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Posts Tagged ‘portrait of an adoption’

Embrace

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January 6th, 2011 Posted 12:08 pm

Our family isn’t typical…

My boys dance.  Eric guest performs. Jordan studied for 7 years. Alek still does. Most recently, he appeared as Harlequin in our local production of the Nutcracker.  He’s very talented and we’re very proud of him. They began dancing when they were 4 and have worked hard at one of the best studios in the Midwest.  When Ravynn turned 4, the boys came to me concerned. She wanted to take ballet, too, but they worried that it was only for boys [never mind that their classes had always been full of girls].  They were incredibly pleased when we bought a tiny pair of pink ballet shoes.  It wasn’t until a minor incident in 4th grade when they felt the bullying effects of being different.  A very kind teacher explained what exactly was the problem with the phrase ‘ballerina boy’ and it mostly ended. There are still comments flung around, but Alek who’s 12 and in 7th grade is strong and ignores them. 

Our family is goth.  Locally, we’re semi-famous for it, but you may have noticed from other comments or photos or even the About page associated with this blog.  Eric and I embrace being different, but each of the kids have at points heard rumors or fielded snotty comments based on how we look or dress.  It’s a great opportunity to talk to them about stereotypes and prejudice and about not having to conform to make other people happy.  For the most part they get it, but I understand [having been a 10 year old girl once upon a time] that there is still a sting involved.  I hate that.  At the same time they love when their friends think we’re cool because of the way we dress or the music we listen to.  I kinda like being famous at the elementary school, but not to the detriment of my kids.

When I read news stories about bullied kids or hear about it from fellow moms, my heart aches.  No child should have an unhappy childhood.  I mean there are some situations that cannot be avoided and the pain of them cannot be minimized, but… if the pain is caused by other kids or adults being hateful and unaccepting.  Well, the simple fact is that should be easy to change.

Several weeks ago, a Facebook post brought my attention to the blog, Portrait of an Adoption. Young Katie was being teased for wanting to carry a Star Wars water bottle to school.  Three cheers for social networking.  Geek Girls came out in force to support Katie. As I understand, Geeks, Nerds, and Dorks all came out to support her and give her strength.  I think this is awesome!  It’s what I’ve tried to teach my own kids.  Differences should be Celebrated. Sometimes they are, as with Katie’s situation.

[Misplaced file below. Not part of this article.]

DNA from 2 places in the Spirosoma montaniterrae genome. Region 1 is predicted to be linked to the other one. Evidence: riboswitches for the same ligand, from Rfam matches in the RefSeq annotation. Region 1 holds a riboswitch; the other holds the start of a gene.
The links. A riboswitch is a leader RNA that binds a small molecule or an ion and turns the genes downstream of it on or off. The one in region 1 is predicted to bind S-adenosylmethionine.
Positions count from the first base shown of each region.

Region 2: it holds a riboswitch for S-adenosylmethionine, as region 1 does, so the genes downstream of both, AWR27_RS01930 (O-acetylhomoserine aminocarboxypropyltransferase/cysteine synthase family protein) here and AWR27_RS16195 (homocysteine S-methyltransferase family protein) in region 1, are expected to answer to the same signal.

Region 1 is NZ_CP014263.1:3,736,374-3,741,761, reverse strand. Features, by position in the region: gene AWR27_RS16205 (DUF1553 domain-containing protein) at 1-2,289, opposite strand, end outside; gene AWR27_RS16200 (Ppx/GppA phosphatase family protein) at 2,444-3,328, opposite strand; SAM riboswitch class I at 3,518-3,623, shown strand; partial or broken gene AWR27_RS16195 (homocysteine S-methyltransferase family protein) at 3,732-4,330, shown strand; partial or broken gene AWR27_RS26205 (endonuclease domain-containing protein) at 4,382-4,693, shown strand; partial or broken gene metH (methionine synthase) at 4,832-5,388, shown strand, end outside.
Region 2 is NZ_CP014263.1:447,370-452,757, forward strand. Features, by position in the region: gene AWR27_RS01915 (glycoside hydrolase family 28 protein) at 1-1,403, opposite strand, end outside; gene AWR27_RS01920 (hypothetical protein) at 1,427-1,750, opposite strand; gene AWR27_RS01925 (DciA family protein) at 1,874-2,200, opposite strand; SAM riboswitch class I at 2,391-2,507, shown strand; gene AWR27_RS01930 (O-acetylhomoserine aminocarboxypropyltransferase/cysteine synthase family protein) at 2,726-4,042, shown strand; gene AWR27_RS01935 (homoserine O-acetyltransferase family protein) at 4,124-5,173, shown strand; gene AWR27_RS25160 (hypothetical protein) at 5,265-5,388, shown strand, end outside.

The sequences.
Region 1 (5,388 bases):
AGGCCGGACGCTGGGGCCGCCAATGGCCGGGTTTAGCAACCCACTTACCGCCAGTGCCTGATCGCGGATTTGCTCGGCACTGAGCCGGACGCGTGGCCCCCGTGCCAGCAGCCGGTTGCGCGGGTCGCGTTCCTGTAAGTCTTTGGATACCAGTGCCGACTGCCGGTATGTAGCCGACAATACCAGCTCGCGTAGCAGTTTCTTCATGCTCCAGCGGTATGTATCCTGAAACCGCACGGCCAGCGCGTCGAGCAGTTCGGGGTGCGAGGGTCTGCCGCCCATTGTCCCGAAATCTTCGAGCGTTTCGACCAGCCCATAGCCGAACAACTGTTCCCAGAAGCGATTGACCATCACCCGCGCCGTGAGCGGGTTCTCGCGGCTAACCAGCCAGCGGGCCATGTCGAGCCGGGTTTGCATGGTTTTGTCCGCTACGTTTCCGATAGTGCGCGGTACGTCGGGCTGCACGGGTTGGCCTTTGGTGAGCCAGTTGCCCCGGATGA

Checking on Portrait of an Adoption, I read the story of author Cheryl Kilodavis and her book My Princess Boy. Her website explains it as:

My Princess Boy is a nonfiction picture book about acceptance. It tells the tale of a 4-year-old boy who happily expresses his authentic self by enjoying “traditional girl” things like jewelry, sparkles or anything pink. It is designed to start and continue a dialogue about unconditional friendship and teaches children — and adults — how to accept and support children for who they are and how they wish to look.

The response she is getting isn’t near as positive as Katie’s mother found for her.  Now, it isn’t all negative and maybe I”m experiencing emotional reactions to the negative comments that I do see.  I’ve been in the same place. People have, over the years, explained to me that it’s not ‘normal’ for boys to study dance or to have long hair [Eric does and Alek did until he cut and donated it in the summer of 2009]; I’ve been told that it’s not normal for them to do these things because society believes them to be ‘for girls’.  Somehow along the line it became acceptable for girls to want to do ‘boy things’, yet not for boys to want to do ‘girl things’.  I suggest we let kids do kid things and leave it at that.

I’ve fought the good fight for my kids. Cheryl is fighting for hers.

I encourage you to honor acceptance for everyone and embrace diversity in your own life today.

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